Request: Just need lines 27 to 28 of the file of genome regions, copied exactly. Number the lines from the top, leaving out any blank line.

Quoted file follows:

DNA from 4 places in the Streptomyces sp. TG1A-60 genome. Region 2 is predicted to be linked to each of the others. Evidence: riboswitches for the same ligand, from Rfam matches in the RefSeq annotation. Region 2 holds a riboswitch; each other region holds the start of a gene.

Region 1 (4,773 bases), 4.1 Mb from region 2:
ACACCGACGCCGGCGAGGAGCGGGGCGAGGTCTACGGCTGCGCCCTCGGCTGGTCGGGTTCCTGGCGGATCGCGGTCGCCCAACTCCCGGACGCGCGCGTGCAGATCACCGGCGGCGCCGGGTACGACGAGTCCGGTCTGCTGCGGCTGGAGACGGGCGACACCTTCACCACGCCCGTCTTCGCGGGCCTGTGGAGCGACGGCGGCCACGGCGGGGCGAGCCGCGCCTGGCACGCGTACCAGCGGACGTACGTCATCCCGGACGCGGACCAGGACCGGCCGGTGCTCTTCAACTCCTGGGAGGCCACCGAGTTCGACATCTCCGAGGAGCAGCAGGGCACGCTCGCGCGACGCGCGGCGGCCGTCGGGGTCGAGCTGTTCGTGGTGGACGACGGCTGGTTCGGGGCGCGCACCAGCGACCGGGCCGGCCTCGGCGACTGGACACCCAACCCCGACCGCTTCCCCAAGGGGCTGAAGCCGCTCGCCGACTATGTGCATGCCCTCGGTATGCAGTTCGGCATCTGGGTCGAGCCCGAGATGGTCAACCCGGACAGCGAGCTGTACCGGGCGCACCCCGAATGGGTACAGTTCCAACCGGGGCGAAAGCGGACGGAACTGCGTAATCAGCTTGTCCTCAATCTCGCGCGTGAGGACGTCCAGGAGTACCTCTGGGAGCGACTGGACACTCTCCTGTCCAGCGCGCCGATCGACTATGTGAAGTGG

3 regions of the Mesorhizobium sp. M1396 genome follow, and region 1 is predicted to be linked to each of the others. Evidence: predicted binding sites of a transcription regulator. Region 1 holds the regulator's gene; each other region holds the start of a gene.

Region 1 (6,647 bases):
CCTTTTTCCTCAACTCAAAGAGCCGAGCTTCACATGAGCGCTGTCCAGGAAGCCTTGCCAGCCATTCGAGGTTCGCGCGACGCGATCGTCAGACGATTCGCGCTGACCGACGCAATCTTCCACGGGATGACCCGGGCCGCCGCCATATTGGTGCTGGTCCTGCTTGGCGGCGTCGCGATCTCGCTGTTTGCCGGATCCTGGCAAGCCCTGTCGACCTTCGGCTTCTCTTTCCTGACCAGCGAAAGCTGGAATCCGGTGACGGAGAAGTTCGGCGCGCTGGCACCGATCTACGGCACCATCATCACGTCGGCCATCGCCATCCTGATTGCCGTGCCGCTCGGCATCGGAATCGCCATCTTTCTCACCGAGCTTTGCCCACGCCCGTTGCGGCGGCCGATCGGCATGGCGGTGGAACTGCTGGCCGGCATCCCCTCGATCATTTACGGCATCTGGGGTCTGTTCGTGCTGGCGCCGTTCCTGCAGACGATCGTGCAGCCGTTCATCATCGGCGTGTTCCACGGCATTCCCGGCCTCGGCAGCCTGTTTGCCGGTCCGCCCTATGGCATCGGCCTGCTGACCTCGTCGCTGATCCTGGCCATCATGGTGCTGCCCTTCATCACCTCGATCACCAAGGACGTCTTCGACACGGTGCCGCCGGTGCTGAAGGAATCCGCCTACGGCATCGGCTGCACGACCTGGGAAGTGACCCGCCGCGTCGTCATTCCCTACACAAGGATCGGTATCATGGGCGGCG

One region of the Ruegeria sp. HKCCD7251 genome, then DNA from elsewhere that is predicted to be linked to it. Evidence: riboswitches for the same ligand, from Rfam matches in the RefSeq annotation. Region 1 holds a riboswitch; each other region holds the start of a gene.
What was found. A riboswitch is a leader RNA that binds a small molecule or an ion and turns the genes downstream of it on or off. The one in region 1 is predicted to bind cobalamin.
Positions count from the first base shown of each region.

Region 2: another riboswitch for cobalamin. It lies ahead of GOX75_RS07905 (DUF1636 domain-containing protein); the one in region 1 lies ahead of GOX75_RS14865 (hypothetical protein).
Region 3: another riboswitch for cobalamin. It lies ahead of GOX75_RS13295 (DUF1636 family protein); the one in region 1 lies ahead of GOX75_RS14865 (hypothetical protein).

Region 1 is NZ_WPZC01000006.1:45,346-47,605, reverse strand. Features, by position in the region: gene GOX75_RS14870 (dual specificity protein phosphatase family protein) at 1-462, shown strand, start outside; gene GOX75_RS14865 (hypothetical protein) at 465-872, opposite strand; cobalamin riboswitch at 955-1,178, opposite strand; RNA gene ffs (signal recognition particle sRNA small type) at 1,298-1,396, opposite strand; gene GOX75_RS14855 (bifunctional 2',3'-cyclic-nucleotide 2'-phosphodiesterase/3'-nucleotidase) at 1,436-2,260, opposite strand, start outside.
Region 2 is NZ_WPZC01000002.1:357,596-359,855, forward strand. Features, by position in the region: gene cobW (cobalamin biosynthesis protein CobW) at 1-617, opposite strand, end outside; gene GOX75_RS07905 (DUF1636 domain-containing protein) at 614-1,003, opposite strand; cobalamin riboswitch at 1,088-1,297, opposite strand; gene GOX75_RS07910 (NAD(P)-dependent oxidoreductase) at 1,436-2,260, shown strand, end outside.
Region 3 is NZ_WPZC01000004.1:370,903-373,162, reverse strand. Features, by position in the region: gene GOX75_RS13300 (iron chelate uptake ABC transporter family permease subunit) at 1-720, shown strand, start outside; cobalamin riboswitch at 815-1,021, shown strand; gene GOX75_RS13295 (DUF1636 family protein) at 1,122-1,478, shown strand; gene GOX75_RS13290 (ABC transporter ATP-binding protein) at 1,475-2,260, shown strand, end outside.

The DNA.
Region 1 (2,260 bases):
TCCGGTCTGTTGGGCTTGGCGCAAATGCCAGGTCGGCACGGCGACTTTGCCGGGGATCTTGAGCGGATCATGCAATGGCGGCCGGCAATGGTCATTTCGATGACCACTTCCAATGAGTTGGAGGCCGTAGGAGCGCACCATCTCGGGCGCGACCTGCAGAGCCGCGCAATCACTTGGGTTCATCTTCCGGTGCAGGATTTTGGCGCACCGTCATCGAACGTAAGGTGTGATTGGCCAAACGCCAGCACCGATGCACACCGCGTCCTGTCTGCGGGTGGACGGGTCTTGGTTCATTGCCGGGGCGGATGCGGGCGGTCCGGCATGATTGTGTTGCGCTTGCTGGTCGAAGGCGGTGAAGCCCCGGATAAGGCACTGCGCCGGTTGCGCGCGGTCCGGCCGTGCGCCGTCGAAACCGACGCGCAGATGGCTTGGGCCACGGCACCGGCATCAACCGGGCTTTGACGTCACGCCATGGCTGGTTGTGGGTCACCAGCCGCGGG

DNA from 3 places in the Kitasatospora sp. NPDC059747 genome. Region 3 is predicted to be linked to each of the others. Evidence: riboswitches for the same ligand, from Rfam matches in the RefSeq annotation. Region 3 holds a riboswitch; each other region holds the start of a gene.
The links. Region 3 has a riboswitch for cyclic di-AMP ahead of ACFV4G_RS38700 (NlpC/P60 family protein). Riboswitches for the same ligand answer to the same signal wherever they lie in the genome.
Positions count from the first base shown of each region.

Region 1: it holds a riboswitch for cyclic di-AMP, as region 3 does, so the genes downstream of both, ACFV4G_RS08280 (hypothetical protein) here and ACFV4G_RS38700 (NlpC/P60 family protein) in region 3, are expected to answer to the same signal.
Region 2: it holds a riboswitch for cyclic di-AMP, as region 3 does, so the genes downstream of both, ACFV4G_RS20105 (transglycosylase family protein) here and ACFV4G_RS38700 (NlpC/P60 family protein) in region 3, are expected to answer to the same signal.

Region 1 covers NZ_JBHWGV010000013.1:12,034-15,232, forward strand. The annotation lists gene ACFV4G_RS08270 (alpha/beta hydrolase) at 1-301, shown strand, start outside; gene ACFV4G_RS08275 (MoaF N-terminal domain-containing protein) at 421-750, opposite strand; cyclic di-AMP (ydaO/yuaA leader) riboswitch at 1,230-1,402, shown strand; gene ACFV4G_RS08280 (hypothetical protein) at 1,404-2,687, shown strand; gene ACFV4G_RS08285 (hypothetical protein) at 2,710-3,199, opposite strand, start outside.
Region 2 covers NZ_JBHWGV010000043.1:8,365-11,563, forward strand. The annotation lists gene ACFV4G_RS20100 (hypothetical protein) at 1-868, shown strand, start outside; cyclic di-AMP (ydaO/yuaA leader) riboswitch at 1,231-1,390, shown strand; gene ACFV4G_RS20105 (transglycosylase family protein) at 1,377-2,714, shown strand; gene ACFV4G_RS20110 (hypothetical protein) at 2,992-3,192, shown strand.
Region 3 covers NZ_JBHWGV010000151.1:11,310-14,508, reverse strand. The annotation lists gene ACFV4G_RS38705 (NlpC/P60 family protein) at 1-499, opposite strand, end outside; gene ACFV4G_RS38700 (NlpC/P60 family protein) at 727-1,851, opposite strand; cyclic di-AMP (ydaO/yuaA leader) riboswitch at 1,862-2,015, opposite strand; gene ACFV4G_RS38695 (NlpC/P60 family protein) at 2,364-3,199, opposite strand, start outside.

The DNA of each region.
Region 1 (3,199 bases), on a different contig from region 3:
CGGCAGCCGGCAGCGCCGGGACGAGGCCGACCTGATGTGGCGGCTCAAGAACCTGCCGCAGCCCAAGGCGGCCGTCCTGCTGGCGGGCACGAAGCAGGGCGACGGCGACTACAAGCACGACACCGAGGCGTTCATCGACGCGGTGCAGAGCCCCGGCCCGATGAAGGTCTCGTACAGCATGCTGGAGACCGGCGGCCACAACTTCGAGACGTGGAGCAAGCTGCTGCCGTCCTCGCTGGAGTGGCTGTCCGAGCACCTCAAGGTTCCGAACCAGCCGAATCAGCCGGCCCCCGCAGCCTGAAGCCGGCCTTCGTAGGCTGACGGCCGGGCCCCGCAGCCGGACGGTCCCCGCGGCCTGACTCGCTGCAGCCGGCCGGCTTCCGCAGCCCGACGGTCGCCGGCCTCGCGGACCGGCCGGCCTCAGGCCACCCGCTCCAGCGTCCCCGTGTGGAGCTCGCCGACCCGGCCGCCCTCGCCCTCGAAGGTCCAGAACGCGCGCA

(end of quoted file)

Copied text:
Region 1 (3,199 bases), on a different contig from region 3:
CGGCAGCCGGCAGCGCCGGGACGAGGCCGACCTGATGTGGCGGCTCAAGAACCTGCCGCAGCCCAAGGCGGCCGTCCTGCTGGCGGGCACGAAGCAGGGCGACGGCGACTACAAGCACGACACCGAGGCGTTCATCGACGCGGTGCAGAGCCCCGGCCCGATGAAGGTCTCGTACAGCATGCTGGAGACCGGCGGCCACAACTTCGAGACGTGGAGCAAGCTGCTGCCGTCCTCGCTGGAGTGGCTGTCCGAGCACCTCAAGGTTCCGAACCAGCCGAATCAGCCGGCCCCCGCAGCCTGAAGCCGGCCTTCGTAGGCTGACGGCCGGGCCCCGCAGCCGGACGGTCCCCGCGGCCTGACTCGCTGCAGCCGGCCGGCTTCCGCAGCCCGACGGTCGCCGGCCTCGCGGACCGGCCGGCCTCAGGCCACCCGCTCCAGCGTCCCCGTGTGGAGCTCGCCGACCCGGCCGCCCTCGCCCTCGAAGGTCCAGAACGCGCGCA